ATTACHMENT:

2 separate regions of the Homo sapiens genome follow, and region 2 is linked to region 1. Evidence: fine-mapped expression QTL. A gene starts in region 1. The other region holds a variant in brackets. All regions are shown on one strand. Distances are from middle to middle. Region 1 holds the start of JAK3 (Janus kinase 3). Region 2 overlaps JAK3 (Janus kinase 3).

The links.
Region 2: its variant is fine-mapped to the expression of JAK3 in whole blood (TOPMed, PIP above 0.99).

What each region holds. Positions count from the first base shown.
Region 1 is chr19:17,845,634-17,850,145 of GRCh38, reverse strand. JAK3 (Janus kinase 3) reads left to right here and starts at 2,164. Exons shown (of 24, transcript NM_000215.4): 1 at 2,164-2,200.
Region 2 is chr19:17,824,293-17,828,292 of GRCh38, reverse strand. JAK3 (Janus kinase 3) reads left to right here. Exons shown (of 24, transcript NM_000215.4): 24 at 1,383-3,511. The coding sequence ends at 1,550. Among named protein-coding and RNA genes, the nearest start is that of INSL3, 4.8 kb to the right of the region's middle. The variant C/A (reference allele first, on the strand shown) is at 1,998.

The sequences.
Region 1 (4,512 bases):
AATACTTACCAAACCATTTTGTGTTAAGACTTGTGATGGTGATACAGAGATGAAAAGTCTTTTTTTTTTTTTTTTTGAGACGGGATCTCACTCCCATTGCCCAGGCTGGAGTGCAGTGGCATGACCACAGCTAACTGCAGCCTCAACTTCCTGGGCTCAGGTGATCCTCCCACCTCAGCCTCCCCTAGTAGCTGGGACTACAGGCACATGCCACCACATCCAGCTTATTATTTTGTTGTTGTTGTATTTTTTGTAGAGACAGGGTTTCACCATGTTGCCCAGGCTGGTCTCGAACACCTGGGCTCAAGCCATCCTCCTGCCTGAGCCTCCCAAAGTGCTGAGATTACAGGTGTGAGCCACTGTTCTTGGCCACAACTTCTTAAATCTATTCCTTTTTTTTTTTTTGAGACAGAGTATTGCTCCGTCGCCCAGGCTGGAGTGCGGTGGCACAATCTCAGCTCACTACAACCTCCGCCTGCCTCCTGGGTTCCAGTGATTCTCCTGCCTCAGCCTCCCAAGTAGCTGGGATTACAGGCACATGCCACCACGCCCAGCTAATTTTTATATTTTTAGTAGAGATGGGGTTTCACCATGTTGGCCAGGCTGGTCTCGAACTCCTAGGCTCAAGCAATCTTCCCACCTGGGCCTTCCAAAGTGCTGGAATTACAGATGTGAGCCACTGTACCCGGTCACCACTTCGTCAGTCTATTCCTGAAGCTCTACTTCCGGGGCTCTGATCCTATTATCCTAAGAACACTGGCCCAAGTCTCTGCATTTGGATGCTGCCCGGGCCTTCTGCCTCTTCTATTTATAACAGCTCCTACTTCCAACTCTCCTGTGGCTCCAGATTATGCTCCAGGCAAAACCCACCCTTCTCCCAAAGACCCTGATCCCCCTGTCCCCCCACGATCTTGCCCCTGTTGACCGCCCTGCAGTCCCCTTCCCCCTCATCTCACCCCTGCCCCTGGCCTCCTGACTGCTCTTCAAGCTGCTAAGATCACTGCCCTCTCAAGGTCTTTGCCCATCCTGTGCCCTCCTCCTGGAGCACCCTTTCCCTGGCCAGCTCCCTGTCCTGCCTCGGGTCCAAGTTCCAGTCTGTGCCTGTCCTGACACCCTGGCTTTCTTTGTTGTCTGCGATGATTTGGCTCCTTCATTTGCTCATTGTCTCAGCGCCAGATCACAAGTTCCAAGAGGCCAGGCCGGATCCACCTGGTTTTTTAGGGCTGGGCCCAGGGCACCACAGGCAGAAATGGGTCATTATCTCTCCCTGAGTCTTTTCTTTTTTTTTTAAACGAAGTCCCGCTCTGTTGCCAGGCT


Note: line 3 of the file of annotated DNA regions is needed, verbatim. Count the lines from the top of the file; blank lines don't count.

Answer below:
Region 2: its variant is fine-mapped to the expression of JAK3 in whole blood (TOPMed, PIP above 0.99).